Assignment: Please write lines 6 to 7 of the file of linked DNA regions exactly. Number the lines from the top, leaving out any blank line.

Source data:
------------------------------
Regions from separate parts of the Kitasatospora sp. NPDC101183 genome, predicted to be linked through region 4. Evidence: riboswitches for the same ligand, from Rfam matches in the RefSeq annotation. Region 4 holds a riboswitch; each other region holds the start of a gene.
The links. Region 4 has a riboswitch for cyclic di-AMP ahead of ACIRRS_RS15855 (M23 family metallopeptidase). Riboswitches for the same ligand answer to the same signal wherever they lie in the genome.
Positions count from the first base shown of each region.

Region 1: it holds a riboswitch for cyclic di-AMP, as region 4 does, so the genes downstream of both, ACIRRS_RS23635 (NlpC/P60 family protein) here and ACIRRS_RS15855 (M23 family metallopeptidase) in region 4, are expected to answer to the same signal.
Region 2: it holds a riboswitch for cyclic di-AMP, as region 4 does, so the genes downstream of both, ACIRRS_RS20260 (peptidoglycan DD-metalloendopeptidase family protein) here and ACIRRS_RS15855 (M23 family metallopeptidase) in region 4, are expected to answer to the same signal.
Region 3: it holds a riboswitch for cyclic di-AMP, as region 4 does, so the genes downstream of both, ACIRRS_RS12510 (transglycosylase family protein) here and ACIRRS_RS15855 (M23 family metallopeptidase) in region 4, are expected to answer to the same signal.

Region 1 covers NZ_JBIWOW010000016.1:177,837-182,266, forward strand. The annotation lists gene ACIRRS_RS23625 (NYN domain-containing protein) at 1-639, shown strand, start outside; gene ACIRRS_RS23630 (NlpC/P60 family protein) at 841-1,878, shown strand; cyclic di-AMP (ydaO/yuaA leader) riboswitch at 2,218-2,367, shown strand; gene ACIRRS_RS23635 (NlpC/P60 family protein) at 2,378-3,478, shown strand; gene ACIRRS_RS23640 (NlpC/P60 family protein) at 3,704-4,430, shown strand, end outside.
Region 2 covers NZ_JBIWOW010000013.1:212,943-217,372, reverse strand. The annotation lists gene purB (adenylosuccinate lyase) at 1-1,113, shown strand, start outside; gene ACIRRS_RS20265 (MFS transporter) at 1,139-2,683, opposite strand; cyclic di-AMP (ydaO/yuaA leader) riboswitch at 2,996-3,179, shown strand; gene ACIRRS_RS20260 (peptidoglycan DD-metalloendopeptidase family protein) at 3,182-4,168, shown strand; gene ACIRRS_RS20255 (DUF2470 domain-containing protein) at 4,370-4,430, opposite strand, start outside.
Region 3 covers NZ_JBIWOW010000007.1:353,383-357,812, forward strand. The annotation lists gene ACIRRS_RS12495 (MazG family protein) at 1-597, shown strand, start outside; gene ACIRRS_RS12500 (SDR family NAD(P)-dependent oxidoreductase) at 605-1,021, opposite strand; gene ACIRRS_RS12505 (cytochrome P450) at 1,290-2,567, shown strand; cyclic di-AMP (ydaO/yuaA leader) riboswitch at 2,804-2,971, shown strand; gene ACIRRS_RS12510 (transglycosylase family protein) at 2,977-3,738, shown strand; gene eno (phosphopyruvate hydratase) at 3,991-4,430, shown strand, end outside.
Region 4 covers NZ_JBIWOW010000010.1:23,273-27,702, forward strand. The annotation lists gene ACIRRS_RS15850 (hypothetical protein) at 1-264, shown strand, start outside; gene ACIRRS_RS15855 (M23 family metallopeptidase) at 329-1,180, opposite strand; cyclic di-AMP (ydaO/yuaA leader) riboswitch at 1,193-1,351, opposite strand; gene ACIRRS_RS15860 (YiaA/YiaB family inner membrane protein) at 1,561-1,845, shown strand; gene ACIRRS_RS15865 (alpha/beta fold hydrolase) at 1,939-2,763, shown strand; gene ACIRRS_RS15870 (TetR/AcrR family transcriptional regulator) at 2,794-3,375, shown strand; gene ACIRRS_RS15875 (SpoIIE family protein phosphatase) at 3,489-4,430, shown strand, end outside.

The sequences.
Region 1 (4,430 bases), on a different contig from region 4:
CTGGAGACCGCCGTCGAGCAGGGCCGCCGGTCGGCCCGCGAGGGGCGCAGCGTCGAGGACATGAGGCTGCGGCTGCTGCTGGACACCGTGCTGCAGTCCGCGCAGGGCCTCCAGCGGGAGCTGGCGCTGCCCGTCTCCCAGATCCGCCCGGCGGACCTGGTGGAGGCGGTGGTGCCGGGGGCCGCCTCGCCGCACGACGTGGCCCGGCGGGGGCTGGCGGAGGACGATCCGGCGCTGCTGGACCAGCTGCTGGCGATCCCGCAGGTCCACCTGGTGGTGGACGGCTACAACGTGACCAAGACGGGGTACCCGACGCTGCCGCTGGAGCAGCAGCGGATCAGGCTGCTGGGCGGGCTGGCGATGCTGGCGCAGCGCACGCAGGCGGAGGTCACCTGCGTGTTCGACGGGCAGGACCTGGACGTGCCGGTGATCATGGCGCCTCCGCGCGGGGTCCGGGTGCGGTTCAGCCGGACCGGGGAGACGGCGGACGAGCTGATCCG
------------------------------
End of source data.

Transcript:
Region 3: it holds a riboswitch for cyclic di-AMP, as region 4 does, so the genes downstream of both, ACIRRS_RS12510 (transglycosylase family protein) here and ACIRRS_RS15855 (M23 family metallopeptidase) in region 4, are expected to answer to the same signal.

Region 1 covers NZ_JBIWOW010000016.1:177,837-182,266, forward strand. The annotation lists gene ACIRRS_RS23625 (NYN domain-containing protein) at 1-639, shown strand, start outside; gene ACIRRS_RS23630 (NlpC/P60 family protein) at 841-1,878, shown strand; cyclic di-AMP (ydaO/yuaA leader) riboswitch at 2,218-2,367, shown strand; gene ACIRRS_RS23635 (NlpC/P60 family protein) at 2,378-3,478, shown strand; gene ACIRRS_RS23640 (NlpC/P60 family protein) at 3,704-4,430, shown strand, end outside.